What do you say to those who say that because organic food yields significantly less that conventional agriculture, that we owe it to the world's poor to use all of our technology and skill to maximise the limited land we have to produce the most food?
Kenya has enough over-production to supply food to a good number of the starvation hotspots in bordering countries, however getting it to the hotspots is near impossible due to roads, vehicles and rebel or even government attacks. There is enough food in the world to eradicate a good part of poverty, however organizations and governments supposedly responsible for equitable distribution are simply incompetent, corrupt or don't give a damn in reality.

On the global scale, lower yield due to Swiss Bio farming is so miniscule it is of no significance whatsoever.
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  #63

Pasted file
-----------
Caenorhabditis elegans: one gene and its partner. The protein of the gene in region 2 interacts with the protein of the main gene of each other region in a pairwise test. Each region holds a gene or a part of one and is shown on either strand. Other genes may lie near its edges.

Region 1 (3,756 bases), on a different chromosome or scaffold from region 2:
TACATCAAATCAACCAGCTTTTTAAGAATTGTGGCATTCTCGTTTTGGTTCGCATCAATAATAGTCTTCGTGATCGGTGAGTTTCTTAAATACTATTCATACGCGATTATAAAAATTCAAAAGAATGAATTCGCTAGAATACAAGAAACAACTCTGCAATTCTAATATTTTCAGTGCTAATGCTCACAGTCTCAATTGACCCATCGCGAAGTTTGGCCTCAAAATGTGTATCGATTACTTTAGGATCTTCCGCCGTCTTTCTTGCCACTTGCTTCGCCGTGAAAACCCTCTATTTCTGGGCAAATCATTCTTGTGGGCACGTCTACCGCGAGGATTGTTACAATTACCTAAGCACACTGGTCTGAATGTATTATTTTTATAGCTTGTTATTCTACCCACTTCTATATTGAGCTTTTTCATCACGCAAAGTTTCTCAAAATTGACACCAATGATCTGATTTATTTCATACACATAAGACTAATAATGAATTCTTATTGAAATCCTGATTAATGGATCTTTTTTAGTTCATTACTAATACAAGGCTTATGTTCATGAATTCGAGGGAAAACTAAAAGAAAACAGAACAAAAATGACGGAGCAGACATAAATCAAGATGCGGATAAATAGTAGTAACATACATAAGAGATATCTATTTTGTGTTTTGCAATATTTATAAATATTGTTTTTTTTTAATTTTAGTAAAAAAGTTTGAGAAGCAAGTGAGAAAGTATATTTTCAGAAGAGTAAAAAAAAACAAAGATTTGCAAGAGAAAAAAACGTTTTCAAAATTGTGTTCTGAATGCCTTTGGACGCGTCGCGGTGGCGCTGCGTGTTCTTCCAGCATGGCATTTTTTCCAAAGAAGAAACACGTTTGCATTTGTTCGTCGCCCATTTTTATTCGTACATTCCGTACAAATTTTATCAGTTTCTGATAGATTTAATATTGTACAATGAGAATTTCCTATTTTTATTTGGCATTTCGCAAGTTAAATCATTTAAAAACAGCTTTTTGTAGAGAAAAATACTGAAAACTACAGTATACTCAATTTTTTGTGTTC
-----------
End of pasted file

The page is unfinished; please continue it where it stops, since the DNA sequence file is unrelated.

Old 22.09.2011, 15:52
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Re: What do you buy that is Bio / Organic?

7.1.3 Conclusion
The substance can cause skin and eye irritations upon contact. Long-term
exposure to the substance can cause chronic eye effects. There is insufficient
data to assess the carcinogenic properties of the substance.

Hydroxybiphenyl was found in two toilet paper products in concentrations of
0.9 to 6.1 mg/kg. This is below the acceptable level for fruit and vegetables.
The level is also below the permitted limit under the Cosmetics executive
order. The level corresponds to approx. 0.13 to 0.9 mg per roll of toilet
paper.

7.2.3 Conclusion
The substance may cause skin and eye irritation upon contact with quantities
of 1- 5 g/kg. The available data shows that the substance can cause effects to